UK to open energy markets to overseas investors
Prime Minister Gordon Brown pledged on Sunday to open Britain’s energy markets to foreign investors in a “new deal” designed to promote clean energy and end a conflict of interest between oil producers and consumers.
At an emergency oil summit in Jeddah, Brown unveiled plans to work with Saudi Arabia on technology to capture carbon emissions from energy plants and with the United Arab Emirates on nuclear technology. He told reporters that Britain and Qatar were looking at a new joint energy fund to invest in British energy industries, and that talks with the Abu Dhabi Investment Authority about investment opportunities in Britain were moving forward. “We want them to invest in alternative sources of energy in our economies, just as we want them to allow our efficient oil companies to have a role to play in the oil production of the oil producing countries,” Brown said. He said earlier this year that Britain was open to investment from the huge sovereign wealth funds run by rich oil producers.
Little concrete has been announced, however, and he did not elaborate on plans forged with the Gulf states, except to make clear nuclear energy and renewables were the focus for Britain. “The new deal is that everybody has an interest in a more stable energy market, everybody has an interest in there being alternatives to oil, everybody has an interest in there being a better and more efficient use of oil,” Brown said. Like some other leaders of developed nations, Brown’s popularity has taken a hit as voters grapple with a slowing economy, a squeeze on bank lending, falling house prices and accelerating inflation -- driven by fuel and food prices. The oil price has more than doubled in a year to almost $140 a barrel, triggering protests from Brussels to Bangkok over record fuel costs that threaten the world’s economy.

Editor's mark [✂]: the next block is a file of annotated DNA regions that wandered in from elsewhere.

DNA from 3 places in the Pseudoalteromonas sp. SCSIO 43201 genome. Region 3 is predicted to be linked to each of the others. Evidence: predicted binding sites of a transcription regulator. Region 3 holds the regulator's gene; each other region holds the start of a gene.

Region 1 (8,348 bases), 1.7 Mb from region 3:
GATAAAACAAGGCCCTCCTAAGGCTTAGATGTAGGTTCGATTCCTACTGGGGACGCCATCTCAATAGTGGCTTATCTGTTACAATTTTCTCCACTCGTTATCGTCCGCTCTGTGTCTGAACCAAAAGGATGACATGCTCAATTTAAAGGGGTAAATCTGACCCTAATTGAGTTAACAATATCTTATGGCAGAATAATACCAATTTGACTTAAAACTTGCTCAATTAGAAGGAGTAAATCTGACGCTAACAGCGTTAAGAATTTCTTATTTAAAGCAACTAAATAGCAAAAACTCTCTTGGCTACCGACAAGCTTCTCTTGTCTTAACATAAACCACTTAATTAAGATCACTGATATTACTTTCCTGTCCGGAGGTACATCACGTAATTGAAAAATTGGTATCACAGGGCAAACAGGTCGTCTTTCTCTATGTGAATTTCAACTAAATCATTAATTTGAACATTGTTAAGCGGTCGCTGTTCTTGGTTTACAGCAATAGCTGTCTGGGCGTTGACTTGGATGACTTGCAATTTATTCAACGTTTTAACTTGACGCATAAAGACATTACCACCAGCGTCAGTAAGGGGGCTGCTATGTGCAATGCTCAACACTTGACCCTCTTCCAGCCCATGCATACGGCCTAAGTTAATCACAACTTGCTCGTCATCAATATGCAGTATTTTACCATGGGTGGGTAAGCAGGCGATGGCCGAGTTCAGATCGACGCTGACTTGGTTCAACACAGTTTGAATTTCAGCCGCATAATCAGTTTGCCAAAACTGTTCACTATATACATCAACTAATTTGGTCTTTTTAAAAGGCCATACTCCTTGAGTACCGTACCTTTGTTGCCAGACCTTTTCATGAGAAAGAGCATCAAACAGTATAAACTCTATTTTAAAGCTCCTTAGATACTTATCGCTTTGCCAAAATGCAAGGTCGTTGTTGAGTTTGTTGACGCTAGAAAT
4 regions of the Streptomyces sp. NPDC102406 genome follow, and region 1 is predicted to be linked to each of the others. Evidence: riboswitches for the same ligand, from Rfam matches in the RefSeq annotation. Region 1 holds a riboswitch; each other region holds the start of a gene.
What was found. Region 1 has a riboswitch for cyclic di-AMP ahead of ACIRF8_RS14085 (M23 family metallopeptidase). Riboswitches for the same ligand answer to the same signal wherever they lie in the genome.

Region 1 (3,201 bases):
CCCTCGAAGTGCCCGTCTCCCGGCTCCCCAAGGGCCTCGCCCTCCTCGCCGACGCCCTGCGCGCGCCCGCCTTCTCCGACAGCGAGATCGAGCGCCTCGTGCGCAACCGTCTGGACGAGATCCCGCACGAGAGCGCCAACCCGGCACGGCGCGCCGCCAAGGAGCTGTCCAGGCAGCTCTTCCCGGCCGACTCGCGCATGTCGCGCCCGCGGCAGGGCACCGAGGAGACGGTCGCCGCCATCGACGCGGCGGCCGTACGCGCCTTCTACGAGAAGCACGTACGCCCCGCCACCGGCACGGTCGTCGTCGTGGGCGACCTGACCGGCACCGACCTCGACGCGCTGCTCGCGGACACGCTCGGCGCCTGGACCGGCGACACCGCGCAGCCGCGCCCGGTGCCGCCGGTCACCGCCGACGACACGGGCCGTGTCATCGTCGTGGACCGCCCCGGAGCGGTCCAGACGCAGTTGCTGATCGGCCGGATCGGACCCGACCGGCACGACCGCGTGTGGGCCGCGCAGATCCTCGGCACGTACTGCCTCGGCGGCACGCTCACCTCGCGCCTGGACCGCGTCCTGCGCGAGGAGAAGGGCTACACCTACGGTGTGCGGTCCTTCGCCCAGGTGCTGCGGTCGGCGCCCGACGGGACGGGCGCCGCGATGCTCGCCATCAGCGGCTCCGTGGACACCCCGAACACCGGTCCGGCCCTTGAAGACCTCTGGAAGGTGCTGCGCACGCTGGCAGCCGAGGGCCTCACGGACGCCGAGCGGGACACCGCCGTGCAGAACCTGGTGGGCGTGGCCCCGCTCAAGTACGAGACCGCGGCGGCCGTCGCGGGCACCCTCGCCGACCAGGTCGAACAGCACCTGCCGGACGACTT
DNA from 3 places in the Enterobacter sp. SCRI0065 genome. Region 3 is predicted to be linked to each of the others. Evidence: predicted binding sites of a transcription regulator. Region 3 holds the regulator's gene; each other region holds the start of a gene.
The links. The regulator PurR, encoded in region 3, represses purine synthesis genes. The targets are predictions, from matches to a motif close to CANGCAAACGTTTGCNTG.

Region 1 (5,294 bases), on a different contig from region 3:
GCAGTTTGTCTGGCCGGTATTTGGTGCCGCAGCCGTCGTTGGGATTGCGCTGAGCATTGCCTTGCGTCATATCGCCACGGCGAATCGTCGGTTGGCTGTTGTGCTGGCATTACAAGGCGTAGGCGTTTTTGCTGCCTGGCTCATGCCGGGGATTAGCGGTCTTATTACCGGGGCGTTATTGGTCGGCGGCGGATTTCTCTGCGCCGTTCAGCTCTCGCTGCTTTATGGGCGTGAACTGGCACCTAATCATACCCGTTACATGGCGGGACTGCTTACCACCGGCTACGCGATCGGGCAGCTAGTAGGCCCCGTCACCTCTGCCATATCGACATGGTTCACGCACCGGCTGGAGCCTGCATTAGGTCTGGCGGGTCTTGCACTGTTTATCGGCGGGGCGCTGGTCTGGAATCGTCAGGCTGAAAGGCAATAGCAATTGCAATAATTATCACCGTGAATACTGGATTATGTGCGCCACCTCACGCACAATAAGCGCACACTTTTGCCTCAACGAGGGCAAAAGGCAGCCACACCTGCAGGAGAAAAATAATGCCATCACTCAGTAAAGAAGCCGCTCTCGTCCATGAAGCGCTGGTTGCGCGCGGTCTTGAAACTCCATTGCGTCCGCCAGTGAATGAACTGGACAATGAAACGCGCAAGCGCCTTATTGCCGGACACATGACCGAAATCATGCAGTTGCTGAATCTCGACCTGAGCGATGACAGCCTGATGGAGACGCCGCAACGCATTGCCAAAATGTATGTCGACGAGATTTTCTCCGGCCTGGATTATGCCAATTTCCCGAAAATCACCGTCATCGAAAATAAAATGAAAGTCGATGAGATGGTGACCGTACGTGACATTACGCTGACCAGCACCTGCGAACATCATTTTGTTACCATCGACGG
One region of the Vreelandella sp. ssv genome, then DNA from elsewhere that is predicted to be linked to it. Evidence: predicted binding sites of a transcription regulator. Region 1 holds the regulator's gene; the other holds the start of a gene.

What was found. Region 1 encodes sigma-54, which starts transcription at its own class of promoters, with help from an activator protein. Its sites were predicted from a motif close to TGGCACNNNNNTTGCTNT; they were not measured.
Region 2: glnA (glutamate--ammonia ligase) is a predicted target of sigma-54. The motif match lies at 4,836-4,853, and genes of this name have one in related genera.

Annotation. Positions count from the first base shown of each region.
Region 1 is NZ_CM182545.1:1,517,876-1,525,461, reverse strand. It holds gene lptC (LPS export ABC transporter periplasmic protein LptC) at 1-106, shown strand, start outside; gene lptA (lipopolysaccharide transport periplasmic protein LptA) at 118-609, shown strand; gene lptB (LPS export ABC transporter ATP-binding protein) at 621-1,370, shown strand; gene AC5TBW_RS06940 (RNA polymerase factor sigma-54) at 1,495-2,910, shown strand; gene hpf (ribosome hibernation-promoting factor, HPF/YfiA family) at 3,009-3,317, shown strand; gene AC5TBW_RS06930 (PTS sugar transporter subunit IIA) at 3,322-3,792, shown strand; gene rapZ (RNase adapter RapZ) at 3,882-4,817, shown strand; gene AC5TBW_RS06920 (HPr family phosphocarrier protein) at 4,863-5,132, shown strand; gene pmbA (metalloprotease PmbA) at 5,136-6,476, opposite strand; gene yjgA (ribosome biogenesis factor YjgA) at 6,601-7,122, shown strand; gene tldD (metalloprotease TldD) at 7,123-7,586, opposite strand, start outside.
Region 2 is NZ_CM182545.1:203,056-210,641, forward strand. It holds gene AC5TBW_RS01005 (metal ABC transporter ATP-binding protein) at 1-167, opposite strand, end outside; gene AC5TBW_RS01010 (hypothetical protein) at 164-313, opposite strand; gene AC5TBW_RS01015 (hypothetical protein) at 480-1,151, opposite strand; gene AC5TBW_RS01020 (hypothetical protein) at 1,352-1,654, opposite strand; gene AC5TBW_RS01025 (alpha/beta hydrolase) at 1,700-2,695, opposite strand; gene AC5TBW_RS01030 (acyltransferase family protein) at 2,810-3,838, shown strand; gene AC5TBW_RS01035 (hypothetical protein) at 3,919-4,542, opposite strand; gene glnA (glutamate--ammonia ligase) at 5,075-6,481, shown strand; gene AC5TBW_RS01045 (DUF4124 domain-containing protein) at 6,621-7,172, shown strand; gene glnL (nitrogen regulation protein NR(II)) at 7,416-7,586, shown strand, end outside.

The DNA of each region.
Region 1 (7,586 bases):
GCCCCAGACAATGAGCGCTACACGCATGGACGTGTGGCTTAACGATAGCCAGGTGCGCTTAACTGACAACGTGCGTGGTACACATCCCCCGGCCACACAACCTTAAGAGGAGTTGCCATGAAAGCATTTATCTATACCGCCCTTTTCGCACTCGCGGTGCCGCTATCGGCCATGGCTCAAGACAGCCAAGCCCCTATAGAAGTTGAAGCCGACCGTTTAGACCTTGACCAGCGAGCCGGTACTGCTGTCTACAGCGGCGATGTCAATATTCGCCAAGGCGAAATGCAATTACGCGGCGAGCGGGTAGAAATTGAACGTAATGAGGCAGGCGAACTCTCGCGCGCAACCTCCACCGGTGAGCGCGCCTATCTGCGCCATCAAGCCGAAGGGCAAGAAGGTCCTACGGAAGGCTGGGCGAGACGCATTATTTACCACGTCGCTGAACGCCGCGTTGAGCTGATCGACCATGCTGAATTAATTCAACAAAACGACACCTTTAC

GREENHOUSE GAS TARGETS
Britain is also striving to meet targets to cut greenhouse gas emissions. It reckons it will need investment of up to £100 billion in renewable energy to meet those goals, and the government sees sovereign wealth funds as a valuable source. On Saturday, Britain’s Energy Minister Malcolm Wicks said the government would unveil a “green revolution” next week which aims at getting 15% of the country’s energy from renewables by 2020 -- up from less than 5% now.
Britain’s prime minister argues that unless there is a better understanding of the global problems of supply and demand, there is little chance of affecting today’s oil price. He says consumers must lessen their dependency on oil by using other energy sources, such as renewables and nuclear power, and by using energy more efficiently.
Oil producers should also be given an opportunity to invest in alternative energy sources to diversify their risk as developed nations gradually move to low carbon economies. “In this way we move from the old conflict of interest between producers and consumers to building what the world needs and can allow us to move forward,” Brown said in his speech to the summit.
Brown has just under two years until he must hold a national election and with his Labor Party trailing badly in the polls, he needs a marked economic turnaround to boost his chances. But while oil prices are high, the inflation rate risks sticking above the central bank’s two percent target, making it harder to justify the early interest rate cuts Labor favors to stimulate growth. (Reuters)
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